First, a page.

Read more: How India is planning to erase Kashmir as Israel erases Palestine

The “Israeli-Emirati deal raises the concern and fear within the Jordanian Awqaf and among Palestinians, because it aims to give the UAE a new role inside al-Aqsa,” said former Palestinian minister of Jerusalem affairs Khaled Abu Arafa, referring to the Supreme Muslim Council.

War of words and acts of frustration

Resigning in protest from an Emirati clerical group established to project the UAE as a beacon of moderate Islam immediately after the announcement of UAE-Israel relations, Mr. Hussein banned Muslims from the Emirates from visiting and praying at Al-Aqsa Mosque. Muhammad Hussein, the grand mufti of Jerusalem, did not need Mr. Dagan’s statement to come to that conclusion.

An Emirati business delegation visiting Israel last month was verbally assaulted and told to go home by Palestinian worshippers when they went to pray at the mosque.

Palestinian Prime Minister Mohammad Shatiyyeh scolded the Emiratis saying, “one ought to enter the gates of the blessed Al-Aqsa Mosque by way of its owners, rather than through the gates of the occupation.”

Read more: Israel bans Palestinian official from Al-Aqsa mosque in yet another bid to control the site

Responding on Twitter, Laith al-Awadhi, an Emirati national, retorted: “We will visit Al-Aqsa because it does not belong to you, it belongs to all Muslims.”

Saudi lawyer and writer Abdel Rahman al-Lahim chipped in arguing that “it is very important for the Emiratis and Bahrainis to discuss with Israel ways of liberating Al-Aqsa Mosque from Palestinian thugs in order to protect visitors from Palestinian thuggery.”

What will the Biden administration have in store for Israel-Palestine?

Mr. Abbas, the Palestinian president, has slowed down reconciliation between his Fatah movement and Hamas, the Islamist group that controls the Gaza Strip, in anticipation of a more empathetic policy by an incoming Biden administration.

Mr. Abbas broke off relations with the United States after Mr. Trump produced an Israeli-Palestinian peace plan that endorsed annexation, recognized Jerusalem as the capital of Israel and cut off funding for the Palestinians.

Palestinian officials suspect the UAE, backed by Israel, of positioning Mohammed Dahlan, an Abu Dhabi-based former Palestinian security chief with close ties to Emirati Crown Prince Mohammed bin Zayed as well as US officials, as a potential successor to Mr. Abbas.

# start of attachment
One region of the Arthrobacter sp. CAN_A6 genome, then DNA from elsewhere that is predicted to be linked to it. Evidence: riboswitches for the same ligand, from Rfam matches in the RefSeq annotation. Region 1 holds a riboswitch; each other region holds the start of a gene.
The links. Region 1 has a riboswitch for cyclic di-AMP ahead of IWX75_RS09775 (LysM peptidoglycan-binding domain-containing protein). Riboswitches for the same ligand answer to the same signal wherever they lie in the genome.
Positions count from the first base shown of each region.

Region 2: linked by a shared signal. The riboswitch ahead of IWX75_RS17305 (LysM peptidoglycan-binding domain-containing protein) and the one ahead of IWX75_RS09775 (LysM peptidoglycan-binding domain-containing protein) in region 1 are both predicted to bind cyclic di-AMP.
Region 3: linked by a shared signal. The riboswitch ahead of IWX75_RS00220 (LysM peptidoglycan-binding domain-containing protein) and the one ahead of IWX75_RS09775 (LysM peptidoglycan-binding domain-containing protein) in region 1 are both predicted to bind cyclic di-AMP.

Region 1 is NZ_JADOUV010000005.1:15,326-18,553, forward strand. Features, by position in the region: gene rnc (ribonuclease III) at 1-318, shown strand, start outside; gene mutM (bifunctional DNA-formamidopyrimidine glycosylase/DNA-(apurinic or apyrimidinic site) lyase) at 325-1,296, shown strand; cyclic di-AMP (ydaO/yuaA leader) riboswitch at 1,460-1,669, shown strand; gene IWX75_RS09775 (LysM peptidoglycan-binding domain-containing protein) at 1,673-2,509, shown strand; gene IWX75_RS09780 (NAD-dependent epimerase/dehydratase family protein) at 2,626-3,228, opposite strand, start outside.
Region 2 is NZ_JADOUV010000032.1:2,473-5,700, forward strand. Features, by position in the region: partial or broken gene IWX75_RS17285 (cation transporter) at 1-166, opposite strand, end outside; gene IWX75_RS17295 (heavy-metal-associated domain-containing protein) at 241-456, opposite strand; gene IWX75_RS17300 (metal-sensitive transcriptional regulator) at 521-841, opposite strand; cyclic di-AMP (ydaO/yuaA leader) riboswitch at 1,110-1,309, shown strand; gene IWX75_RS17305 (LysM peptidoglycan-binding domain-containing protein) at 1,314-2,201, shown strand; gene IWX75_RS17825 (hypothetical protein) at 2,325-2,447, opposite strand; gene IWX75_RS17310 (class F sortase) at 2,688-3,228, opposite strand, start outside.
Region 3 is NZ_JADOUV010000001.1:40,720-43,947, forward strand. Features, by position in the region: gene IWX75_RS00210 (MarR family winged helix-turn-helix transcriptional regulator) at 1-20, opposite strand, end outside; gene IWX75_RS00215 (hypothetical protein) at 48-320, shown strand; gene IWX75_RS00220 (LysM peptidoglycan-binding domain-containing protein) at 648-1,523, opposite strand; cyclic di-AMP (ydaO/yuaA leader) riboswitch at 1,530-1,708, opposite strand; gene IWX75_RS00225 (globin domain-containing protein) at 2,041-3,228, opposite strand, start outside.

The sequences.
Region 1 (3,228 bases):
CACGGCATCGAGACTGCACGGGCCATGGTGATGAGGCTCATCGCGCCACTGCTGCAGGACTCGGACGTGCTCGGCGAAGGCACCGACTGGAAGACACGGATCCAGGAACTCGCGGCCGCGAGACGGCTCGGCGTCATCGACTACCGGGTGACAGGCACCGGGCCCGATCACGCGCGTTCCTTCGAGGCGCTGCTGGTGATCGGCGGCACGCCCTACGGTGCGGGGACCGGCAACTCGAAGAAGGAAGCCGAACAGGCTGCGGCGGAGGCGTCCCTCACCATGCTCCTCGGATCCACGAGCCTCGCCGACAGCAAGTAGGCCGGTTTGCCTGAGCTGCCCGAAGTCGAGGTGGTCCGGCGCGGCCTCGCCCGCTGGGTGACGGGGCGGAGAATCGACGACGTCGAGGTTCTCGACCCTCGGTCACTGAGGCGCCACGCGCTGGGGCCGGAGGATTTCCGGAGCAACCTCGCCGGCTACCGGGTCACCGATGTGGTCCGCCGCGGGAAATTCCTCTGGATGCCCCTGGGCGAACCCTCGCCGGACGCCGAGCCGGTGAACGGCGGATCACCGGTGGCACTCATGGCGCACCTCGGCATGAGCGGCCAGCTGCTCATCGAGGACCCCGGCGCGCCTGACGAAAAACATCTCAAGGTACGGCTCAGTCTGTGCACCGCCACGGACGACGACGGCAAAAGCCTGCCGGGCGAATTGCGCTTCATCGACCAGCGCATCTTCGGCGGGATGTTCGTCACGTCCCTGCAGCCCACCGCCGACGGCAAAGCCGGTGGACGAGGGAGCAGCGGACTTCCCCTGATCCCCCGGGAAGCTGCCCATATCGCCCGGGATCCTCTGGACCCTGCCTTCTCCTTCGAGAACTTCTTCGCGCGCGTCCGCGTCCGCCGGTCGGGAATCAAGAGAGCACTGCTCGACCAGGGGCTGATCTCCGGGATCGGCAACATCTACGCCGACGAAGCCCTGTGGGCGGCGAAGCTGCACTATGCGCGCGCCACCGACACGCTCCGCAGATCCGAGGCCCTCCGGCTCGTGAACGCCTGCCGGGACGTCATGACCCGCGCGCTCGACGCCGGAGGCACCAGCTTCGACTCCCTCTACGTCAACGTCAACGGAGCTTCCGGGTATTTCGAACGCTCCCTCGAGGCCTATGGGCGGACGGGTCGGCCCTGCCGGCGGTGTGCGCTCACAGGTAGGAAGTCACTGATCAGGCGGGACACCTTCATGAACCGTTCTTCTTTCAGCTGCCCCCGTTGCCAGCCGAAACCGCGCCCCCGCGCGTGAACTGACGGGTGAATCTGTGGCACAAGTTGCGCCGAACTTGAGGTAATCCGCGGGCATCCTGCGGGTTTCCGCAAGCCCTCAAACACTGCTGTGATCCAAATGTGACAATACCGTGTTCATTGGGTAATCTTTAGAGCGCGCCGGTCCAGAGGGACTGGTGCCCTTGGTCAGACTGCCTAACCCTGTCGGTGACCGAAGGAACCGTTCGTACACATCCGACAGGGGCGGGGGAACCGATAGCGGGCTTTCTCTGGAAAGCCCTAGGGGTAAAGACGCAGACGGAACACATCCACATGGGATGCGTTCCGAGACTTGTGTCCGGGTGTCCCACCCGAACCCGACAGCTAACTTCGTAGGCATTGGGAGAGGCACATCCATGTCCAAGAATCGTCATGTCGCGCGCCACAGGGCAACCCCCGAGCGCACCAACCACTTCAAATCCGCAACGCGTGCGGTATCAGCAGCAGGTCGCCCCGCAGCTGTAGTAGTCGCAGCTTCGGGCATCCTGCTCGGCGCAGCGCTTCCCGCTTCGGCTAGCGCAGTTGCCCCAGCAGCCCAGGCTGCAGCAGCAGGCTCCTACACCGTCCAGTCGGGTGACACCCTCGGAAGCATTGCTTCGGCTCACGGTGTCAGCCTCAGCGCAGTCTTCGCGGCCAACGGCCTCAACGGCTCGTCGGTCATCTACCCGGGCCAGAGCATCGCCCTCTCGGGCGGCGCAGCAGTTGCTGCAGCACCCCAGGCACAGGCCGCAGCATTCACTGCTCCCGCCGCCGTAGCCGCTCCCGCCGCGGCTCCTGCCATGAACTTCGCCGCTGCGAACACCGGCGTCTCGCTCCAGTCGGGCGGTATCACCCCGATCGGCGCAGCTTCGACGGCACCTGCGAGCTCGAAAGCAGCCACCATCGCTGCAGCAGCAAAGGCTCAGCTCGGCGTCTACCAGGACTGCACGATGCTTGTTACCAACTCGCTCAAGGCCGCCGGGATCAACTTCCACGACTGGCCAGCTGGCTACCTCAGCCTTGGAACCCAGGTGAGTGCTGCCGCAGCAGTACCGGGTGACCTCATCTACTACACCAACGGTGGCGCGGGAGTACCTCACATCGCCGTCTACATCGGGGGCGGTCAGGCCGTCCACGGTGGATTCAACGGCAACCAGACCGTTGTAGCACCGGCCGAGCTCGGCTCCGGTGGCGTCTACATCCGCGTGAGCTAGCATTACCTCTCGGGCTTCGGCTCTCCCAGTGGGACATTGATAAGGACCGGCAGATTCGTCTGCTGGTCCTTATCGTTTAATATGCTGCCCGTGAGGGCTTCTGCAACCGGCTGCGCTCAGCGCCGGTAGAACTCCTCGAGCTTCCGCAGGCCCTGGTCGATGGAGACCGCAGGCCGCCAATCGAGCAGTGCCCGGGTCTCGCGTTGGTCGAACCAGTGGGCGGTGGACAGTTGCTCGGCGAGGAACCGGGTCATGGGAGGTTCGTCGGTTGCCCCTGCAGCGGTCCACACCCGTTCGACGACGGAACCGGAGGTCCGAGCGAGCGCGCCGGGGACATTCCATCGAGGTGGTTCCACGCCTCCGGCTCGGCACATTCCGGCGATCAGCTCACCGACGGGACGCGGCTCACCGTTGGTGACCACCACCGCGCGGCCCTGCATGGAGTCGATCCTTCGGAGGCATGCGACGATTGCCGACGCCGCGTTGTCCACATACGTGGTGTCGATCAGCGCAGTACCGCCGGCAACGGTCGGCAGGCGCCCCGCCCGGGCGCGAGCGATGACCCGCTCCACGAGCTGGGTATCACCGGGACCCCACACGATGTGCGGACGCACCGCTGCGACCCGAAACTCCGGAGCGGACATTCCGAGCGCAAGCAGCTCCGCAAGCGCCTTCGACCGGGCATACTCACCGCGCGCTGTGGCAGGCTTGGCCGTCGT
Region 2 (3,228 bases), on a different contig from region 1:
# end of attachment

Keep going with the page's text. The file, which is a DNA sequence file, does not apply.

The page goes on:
Mr. Abbas could be disappointed by the degree to which a Biden administration may reverse Mr. Trump’s policy and find that it may not oppose broadening the administration of the Haram ash-Sharif.

Read more: US defence secretary in Israel talks on military advantage

In an interview with The Times of Israel, Anthony (Tony) Blinken, Mr. Biden’s top foreign policy advisor and a former senior official under President Barak Obama, signaled that Mr. Biden would, in contrast to Mr. Trump, oppose Israeli efforts to annex parts of the West Bank and could adopt a more critical attitude towards expansion of existing Israeli settlements.

It would likely be a position endorsed by the UAE despite the Emirates’ engagement with the settlers.

A two-state solution

Mr. Blinken insisted that a two-state solution of the Israeli-Palestinian conflict was the “only way to ensure Israel’s future as a Jewish and democratic state and also to fulfill the Palestinian right to a state of their own.”

With both Israel and the Palestinians “far from a place where they’re ready to engage on negotiations or final status talks” Mr. Blinken said that a Biden administration would seek to ensure that “neither side takes additional unilateral steps that make the prospect of two states even more distant or closing it entirely.”

The Biden administration could see broadening of the governance of Haram ash-Sharif as one way of achieving that goal.

Read more: Israel-UAE deal gives Israel keys to the city of Jerusalem

Dr. James M. Dorsey is an award-winning journalist and a senior fellow at Nanyang Technological University’s S. Rajaratnam School of International Studies in Singapore and the National University of Singapore’s Middle East Institute. The views expressed in this article are author’s own and do no necessarily reflect the editorial policy of Global Village Space.